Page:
Tomato Feeding

Tomato feeding liquid fertilzer.
Feeding tomatoes a dilute 3-3-3 liquid fertilzer.

Tomatoes are heavy feeders. Keep them well fed over the season.

Simple Schedule for Feeding Tomatoes:

  • Seedlings. Give tomato seedlings a balanced fertilizer once a month while they are still in the greenhouse or hothouse. Use a dilute fish emulsion, 3-3-3, or a nitrogen-phosphorus-potassium formula that is similar.
  • Transplanting. When tomatoes are ready to go into the garden, dig a hole as deep as the length of the seedling. Place a layer of aged compost or well-rotted manure at the bottom. Add a handful of bone meal and 1 tablespoon of Epsom salt (which contains magnesium and sulfur to benefit roots). Next add an inch or half inch buffer layer of soil so that the plant’s tender roots do not set directly on the fertilizer. Set the seedling into the hole burying all but the top four branches or leaf sets.
  • Two weeks after transplanting. Side-dress plants: water with compost tea or dilute fish emulsion
  • After first flowers appear. Side-dress plants: water with compost tea or dilute fish emulsion
  • When fruit is the size of a golf ball. Side-dress plants: water with compost tea or dilute fish emulsion.
  • First ripe tomato. Side-dress plants: water with compost tea or dilute fish emulsion.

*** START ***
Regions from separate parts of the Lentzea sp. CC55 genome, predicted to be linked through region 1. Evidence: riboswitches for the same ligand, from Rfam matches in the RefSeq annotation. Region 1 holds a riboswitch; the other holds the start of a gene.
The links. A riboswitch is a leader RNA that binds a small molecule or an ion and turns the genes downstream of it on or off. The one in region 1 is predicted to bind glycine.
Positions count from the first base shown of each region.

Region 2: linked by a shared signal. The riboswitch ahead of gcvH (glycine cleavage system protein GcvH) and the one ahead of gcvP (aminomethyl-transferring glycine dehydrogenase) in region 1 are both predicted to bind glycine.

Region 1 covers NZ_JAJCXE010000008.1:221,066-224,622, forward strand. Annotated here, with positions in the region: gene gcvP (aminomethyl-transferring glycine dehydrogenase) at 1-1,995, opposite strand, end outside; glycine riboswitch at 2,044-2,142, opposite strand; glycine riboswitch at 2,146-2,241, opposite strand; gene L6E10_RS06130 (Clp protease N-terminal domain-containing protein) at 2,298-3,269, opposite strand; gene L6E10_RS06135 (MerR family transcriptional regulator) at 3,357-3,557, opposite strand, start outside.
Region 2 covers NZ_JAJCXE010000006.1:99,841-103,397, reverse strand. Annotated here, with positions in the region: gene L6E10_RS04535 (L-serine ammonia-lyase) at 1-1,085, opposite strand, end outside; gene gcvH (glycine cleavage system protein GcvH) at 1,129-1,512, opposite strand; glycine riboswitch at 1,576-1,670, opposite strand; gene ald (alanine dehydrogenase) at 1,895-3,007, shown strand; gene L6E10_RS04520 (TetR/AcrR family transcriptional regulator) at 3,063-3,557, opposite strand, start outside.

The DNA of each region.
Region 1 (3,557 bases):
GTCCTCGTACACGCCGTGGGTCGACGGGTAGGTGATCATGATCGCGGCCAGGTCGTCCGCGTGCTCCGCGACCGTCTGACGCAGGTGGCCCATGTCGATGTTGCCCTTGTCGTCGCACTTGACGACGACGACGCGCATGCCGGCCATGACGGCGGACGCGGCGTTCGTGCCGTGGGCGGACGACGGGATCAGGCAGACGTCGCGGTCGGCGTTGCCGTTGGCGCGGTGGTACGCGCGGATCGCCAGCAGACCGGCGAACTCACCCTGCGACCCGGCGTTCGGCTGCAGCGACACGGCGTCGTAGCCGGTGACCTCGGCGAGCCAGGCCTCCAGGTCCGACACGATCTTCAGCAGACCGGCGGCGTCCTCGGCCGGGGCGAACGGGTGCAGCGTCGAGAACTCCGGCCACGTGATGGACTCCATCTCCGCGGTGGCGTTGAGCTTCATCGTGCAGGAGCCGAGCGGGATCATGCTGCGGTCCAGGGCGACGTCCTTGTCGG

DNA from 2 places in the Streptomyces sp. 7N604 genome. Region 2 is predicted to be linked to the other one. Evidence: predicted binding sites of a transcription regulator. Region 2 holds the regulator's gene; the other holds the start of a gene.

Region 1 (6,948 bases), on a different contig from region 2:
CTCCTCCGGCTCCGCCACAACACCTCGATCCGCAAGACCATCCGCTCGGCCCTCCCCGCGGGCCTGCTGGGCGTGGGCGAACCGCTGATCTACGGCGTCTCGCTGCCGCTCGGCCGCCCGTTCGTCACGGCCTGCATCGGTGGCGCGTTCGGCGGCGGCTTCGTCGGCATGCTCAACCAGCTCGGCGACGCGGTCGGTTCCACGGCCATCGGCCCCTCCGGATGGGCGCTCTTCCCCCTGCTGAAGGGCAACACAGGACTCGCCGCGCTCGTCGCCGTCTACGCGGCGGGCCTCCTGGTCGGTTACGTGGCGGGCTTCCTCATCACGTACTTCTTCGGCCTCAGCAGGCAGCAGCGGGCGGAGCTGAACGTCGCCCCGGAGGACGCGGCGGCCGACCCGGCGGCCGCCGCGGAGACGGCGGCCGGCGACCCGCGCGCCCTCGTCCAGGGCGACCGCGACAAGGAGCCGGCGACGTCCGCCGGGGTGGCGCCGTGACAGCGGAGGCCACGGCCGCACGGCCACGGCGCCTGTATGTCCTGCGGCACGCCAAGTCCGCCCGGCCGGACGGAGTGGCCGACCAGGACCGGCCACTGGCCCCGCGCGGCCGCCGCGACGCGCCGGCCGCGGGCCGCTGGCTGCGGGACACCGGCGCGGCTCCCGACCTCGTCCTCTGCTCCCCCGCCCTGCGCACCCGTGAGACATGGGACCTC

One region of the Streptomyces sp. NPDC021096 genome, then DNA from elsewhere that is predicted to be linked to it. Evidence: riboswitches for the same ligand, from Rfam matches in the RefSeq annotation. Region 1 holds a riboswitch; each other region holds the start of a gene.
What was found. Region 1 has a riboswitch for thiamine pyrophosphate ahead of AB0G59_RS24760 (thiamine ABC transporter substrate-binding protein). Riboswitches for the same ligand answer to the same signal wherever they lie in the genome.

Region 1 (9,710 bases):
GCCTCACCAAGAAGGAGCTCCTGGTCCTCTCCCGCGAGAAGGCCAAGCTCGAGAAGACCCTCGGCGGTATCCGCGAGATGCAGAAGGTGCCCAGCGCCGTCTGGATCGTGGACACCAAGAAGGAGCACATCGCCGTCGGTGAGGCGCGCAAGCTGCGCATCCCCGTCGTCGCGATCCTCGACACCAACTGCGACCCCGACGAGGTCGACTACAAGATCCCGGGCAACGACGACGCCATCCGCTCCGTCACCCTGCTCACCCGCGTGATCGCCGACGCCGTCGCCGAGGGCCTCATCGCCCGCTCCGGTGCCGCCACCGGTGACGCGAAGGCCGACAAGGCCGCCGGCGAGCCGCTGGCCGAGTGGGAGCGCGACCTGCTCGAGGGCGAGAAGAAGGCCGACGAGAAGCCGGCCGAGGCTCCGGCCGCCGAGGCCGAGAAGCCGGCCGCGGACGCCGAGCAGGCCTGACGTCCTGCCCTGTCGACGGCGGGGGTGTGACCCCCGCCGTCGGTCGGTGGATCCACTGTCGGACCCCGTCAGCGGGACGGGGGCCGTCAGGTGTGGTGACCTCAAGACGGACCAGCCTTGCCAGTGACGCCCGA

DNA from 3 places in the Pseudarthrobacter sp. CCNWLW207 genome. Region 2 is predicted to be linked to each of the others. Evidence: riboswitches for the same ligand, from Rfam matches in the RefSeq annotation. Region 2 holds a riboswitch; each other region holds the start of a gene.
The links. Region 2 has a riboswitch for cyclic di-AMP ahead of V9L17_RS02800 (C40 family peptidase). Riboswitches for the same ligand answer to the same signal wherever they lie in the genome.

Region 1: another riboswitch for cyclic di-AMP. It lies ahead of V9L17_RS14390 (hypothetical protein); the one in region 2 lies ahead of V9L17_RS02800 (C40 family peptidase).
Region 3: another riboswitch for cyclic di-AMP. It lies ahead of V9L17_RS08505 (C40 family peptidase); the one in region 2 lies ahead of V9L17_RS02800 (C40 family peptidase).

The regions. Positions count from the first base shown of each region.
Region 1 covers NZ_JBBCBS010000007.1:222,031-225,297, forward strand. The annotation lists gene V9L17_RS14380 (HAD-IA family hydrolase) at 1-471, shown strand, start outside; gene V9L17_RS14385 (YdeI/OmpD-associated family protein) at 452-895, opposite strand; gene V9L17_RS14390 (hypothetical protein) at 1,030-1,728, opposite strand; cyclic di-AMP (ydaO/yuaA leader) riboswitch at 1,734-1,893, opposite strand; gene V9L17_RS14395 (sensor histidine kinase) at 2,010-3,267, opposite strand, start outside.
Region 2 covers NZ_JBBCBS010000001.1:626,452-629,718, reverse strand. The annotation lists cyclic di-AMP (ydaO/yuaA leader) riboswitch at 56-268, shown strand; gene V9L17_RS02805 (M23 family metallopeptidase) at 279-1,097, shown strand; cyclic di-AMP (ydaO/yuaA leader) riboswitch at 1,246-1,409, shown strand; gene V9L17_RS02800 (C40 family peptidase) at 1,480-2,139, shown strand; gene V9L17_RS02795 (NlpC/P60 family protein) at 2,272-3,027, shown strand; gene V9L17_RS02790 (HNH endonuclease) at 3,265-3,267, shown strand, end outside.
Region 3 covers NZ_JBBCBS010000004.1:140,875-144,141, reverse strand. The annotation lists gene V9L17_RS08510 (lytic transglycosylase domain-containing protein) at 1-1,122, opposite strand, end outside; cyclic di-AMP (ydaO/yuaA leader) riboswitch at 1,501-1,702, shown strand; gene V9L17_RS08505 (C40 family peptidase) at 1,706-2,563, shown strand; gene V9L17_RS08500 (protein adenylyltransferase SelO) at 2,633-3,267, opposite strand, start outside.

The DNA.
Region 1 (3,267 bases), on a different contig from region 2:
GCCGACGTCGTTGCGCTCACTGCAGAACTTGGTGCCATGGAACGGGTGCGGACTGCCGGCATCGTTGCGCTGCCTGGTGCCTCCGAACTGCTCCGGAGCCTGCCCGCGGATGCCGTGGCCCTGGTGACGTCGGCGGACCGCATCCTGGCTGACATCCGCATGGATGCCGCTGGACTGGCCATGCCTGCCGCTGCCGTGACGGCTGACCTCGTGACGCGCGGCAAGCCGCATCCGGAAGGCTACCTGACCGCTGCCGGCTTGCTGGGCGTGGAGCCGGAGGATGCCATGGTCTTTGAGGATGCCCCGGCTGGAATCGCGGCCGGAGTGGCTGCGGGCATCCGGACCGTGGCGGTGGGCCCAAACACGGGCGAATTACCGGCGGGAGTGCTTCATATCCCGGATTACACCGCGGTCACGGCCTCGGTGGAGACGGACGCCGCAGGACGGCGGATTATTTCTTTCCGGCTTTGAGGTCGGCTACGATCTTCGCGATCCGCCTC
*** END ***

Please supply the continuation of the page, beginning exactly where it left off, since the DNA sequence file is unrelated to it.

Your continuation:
Best tips on How to Grow Tomatoes.

Fish emulsion you will find at the garden center. Compost tea is easily prepared: place a handful of compost in an old gym sock, tie off the sock, and place it in a container of water until the water turns the color of tea. Your compost tea is ready; it will contain all of the major and minor nutrients found in compost.

A complete organic fertilizer 5-10-10 or 10-10-10 is a good alternative to compost tea or fish emulsion. (A cupful of fertilizer–about a half pound should be enough for 10 plants.) Avoid high nitrogen fertilizers such as urea or ammonium sulfate which will produce tall green plants with little or no fruit.

Side-Dressing Tomatoes:

Side-dressing is easily accomplished: place the fertilizer in a one-inch-deep circular furrow around each plant. The furrow should be 3 or 4 inches away from the stem. Cover the fertilizer with 1 or 2 inches of soil and allow the rain or irrigation to carry the nutrients down into the root zone.

Phosphorus is the most important nutrient to tomatoes. Phosphorus supports root and fruit growth and contributes to good yields and early harvests.

Written by Stephen Albert

Stephen Albert is a horticulturist, master gardener, and certified nurseryman who has taught at the University of California for more than 25 years. He holds graduate degrees from the University of California and the University of Iowa. His books include Vegetable Garden Grower’s Guide, Vegetable Garden Almanac & Planner, Tomato Grower’s Answer Book, and Kitchen Garden Grower’s Guide. His Vegetable Garden Grower’s Masterclass is available online. has more than 10 million visitors each year.

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